In addition to Zero and the decimal number system, the Hindus made numerous breakthrough contributions in Mathematics and Astronomy. Great Mathematician Baudhayana (c. 800 BCE) came up with what was later known as the Pythagoras theorem, the value of pi, and the square root of 2. Panini’s Ashtadhyayi (eight chapters) is the foundation of the Mathematics of language and generative grammar. Its rules govern every aspect of the Sanskrit language. Phonetics of Sanskrit and, indeed, most Indian languages are incredibly mathematical, using five organs of pronunciation (throat, palate, etc.) and eleven qualities of modulation for their alphabet. Aryabhatta (510 CE or before) was the first to define trigonometric functions jya and koti-jya, later known as sine and cosine. Brahmagupta introduced the concept of negative numbers and developed their Algebraic properties. Quadratic Formula was another contribution of this great genius. Virahanka (c. 700 CE), followed by Gopala and Hemchandra, describe the series later known as Fibonacci numbers. Hindus used them in the context of music composition (sequence of laghus and gurus). Pingala’s Meruprastara came to be called Pascal’s triangle. Pingala also developed error-detecting and correcting codes for musical compositions. Madhava of the Kerala School of Mathematics (c. 1400 CE) enunciated the exact formula for pi, =4(1-1/3+1/5-1/7+1/9….).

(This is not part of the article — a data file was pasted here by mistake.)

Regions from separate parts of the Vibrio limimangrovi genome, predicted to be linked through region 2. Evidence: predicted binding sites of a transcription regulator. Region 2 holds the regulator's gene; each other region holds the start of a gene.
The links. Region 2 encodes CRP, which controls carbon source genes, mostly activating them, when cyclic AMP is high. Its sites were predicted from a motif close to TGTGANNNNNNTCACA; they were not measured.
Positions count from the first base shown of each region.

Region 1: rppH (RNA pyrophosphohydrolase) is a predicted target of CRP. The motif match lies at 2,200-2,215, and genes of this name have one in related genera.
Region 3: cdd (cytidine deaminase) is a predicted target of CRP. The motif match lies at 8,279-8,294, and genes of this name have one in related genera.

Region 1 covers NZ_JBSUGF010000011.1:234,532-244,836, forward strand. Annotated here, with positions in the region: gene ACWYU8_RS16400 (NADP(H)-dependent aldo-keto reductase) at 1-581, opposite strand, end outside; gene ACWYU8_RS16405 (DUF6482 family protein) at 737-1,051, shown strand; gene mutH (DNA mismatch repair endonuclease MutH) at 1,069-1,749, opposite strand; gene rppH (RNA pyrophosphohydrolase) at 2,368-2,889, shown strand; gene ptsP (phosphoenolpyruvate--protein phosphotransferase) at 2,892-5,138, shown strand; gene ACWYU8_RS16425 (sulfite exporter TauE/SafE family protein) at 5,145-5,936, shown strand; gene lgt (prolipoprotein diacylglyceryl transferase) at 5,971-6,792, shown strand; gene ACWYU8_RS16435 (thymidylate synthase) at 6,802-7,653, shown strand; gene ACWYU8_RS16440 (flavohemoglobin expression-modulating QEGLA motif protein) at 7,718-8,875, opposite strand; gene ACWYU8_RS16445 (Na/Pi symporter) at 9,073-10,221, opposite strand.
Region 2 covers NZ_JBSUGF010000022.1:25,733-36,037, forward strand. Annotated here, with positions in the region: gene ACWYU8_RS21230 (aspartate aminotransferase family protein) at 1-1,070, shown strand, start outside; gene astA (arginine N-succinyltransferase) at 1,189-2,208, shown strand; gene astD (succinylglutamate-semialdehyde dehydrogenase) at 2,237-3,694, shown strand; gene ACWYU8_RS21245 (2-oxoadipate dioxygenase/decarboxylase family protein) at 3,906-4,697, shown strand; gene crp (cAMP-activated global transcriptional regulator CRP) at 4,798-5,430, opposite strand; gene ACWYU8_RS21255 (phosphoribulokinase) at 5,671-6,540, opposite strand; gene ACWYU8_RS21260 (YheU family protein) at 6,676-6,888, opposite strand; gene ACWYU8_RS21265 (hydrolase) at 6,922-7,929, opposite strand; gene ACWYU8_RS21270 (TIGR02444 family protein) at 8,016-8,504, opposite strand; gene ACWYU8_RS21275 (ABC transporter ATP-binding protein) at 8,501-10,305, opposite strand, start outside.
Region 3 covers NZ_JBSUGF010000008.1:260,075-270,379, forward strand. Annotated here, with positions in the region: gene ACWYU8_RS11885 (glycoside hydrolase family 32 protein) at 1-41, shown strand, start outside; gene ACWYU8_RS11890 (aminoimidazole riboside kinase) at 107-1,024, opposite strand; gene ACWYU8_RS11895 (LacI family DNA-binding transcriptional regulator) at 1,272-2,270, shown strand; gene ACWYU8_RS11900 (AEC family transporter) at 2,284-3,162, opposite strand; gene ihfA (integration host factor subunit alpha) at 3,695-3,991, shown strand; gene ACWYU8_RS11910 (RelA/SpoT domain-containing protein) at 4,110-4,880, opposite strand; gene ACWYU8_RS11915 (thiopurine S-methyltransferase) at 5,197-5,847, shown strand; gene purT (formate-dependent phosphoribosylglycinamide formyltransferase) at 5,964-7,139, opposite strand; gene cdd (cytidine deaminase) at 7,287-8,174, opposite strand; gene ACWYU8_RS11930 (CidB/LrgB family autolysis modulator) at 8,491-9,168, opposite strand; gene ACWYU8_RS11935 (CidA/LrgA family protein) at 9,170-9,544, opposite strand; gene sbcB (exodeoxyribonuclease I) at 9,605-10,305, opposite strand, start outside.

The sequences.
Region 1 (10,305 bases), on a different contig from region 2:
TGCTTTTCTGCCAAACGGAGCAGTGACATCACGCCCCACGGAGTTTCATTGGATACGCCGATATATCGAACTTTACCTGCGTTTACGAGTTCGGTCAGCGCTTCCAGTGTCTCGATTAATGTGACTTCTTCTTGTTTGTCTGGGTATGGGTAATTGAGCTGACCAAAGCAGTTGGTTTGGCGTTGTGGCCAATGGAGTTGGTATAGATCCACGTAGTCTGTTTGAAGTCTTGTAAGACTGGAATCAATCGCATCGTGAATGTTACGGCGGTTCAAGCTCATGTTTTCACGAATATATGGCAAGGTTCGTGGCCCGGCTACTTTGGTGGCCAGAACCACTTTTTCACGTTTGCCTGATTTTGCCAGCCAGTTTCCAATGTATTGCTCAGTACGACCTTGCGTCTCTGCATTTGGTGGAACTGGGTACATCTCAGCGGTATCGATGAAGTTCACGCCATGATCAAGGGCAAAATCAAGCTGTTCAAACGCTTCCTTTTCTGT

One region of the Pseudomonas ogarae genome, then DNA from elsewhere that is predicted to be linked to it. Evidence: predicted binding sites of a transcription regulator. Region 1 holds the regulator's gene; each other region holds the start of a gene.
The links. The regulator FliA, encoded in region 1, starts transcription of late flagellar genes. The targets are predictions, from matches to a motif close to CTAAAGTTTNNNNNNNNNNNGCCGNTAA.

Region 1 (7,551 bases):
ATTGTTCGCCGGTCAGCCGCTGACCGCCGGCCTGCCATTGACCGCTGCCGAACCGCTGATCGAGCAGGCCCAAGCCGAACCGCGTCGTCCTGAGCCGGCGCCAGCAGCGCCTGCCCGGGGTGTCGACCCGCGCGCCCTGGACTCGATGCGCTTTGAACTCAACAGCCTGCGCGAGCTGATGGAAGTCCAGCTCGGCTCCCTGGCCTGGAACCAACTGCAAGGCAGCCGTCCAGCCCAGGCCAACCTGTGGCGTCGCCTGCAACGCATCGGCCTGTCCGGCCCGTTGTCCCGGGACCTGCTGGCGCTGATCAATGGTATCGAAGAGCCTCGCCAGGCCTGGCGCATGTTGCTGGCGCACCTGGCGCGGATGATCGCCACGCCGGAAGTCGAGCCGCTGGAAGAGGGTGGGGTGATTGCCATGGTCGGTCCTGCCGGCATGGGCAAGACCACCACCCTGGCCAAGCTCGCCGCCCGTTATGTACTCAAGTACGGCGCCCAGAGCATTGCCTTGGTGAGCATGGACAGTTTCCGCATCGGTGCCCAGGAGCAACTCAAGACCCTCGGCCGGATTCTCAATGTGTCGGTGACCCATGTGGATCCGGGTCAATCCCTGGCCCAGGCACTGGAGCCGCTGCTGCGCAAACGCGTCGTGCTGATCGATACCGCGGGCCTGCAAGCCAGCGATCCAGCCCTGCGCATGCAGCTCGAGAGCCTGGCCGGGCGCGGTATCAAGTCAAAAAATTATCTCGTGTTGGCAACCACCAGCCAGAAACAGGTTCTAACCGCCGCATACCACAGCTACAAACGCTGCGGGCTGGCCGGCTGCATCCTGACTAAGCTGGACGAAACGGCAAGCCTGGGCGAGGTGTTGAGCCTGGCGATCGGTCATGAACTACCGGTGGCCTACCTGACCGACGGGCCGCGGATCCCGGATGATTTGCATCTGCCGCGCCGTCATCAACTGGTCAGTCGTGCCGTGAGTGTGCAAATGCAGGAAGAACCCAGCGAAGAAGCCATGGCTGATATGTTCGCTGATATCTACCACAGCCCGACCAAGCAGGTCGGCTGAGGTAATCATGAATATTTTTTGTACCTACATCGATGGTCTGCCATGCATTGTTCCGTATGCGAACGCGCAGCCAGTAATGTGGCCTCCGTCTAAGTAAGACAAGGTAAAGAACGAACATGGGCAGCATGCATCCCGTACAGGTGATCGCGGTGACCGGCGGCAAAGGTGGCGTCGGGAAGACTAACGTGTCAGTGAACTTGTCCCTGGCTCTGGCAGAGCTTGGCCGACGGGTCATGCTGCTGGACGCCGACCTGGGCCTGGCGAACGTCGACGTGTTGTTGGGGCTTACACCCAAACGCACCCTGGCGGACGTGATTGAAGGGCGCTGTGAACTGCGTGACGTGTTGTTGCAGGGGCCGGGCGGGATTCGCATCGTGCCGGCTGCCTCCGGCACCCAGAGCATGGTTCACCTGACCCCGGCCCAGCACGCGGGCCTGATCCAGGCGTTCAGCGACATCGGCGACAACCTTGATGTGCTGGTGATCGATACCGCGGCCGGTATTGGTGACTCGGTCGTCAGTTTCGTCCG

None of these fundamental contributions to Mathematics are recognized by Harari. His passing reference to the Indian number system and omission of other great breakthroughs is unfortunate and perhaps biased by a Eurocentric colonial outlook

Tired Old Misrepresentation of the Caste System

Let’s now examine the relatively lengthy narrative and appraisal of the Indian Caste system.

After suggesting that all societies are based on imagined hierarchies, the author opens the discussion of Hindu caste system by stating,

“It took shape when Indo-Aryan people invaded the Indian subcontinent about 3,000 years ago, subjugating the local population. The invaders established a stratified society, in which they – of course – occupied the leading positions (priests and warriors), leaving the natives to live as servants and slaves.”

He goes on,

“They divided the population into castes, each of which was required to pursue a specific occupation or preform a specific role in society.” (p. 138)